Military Moms never surrender

Posted: February 26, 2012 in Editorial Comments

Military mothers never surrender

MARY DUTY Guest column

Saturday February 27, 2010

The average deployment of a U.S. Marine is seven months. Gestation for a human baby is nine months. The Blue Star Mothers have been working on a Wounded Warrior Blood Drive for nearly eight months.

Our blood drive set for this weekend was cancelled a week ago by Robertson Blood Center officials at Fort Hood. Their site visit, normally done early in the approval process, was not done till eight days before the event. Posters had been sent out, radio interviews had been done.

We have done a blood drive for the military before. We know the rules. We were told the blood drive had to be on military or federal property. A couple of years ago we could have used our VFW or American Legion Halls, but current policy no longer allows that. We asked our local military reserve units and the VA Regional Office to help, but they had no space, and post-9/11 security concerns made some properties off limits.

Thanks to the efforts of Baylor professor Janet Bagby, a Marine Mom, we worked with Baylor University as a possible site. We learned any school with an ROTC program can be a site for a blood drive. So Baylor’s Law School, we finally and joyfully decided, was our site — until officials then suddenly ruled it too small to hold the drive. Dashed again!

The Wounded Warrior Blood Program administered by the Robertson Blood Center at Fort Hood provides blood for our troops. That’s why the Blue Star Mothers planned a drive in Central Texas. We only do it once or twice a year because we recognize the vital nature of blood donation and know that our own communities need constant blood supplies for accident victims and surgeries.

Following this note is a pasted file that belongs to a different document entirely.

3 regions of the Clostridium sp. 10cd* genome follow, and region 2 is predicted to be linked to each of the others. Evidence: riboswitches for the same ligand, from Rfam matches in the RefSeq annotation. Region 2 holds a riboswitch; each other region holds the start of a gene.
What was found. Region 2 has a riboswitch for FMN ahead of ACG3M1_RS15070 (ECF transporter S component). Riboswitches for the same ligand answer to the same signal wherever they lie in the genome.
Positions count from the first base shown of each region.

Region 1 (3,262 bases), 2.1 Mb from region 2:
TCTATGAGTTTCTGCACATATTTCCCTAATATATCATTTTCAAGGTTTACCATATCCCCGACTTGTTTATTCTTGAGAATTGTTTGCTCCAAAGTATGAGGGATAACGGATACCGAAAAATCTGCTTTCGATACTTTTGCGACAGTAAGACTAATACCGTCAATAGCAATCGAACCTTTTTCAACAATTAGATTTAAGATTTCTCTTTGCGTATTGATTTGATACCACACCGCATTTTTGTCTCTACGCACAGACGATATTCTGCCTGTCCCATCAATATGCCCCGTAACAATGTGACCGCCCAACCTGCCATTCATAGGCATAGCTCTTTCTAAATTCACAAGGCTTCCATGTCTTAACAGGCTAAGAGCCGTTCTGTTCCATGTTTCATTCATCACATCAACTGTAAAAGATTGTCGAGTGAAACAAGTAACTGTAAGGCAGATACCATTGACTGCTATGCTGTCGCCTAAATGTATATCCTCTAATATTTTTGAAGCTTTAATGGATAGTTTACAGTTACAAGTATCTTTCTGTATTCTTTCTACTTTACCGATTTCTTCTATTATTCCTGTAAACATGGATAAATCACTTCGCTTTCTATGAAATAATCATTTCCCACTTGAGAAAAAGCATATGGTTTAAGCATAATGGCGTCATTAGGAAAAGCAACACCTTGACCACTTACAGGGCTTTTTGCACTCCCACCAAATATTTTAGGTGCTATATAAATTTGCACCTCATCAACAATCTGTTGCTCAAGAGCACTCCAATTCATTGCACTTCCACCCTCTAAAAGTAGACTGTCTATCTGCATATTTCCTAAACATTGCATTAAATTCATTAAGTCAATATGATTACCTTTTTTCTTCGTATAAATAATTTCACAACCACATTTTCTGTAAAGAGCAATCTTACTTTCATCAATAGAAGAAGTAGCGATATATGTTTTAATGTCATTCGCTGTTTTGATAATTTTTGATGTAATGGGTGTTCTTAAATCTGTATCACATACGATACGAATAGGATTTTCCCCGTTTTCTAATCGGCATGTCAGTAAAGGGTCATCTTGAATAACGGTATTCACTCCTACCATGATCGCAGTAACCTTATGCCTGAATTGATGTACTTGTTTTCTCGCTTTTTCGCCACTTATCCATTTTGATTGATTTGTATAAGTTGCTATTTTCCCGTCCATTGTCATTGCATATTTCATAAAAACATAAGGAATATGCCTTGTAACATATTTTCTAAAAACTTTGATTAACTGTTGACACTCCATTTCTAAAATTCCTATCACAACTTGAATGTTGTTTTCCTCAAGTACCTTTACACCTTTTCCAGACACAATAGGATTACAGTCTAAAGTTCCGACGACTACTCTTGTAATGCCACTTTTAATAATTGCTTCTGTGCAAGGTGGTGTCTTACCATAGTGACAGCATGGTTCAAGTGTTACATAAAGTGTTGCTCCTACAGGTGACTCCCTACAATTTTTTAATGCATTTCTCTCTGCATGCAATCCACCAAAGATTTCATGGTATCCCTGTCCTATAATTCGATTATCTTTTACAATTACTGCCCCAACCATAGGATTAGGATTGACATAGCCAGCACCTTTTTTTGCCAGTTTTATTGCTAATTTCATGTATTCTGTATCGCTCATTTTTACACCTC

Getting blood to our troops is too important to allow miscommunication and missed inspection deadlines to get in the way. Robertson Blood Center and Blue Star Mothers of America have a joint mission of providing life-saving blood to our soldiers.

Bullets are flying as I write this. The need for blood is now.

It’s been said of the war on terror that the military went to war and the country went to the mall. The Wounded Warrior Blood Drive is one way to show tangible support for our troops. We are persistent. We may look harmless, but each of us raised a Marine, an airman, a soldier, a sailor.

We have high hopes we can finally get some site approved, that we can do what we set out to do so many months ago — provide life-saving blood to those who chose to serve us far from home.


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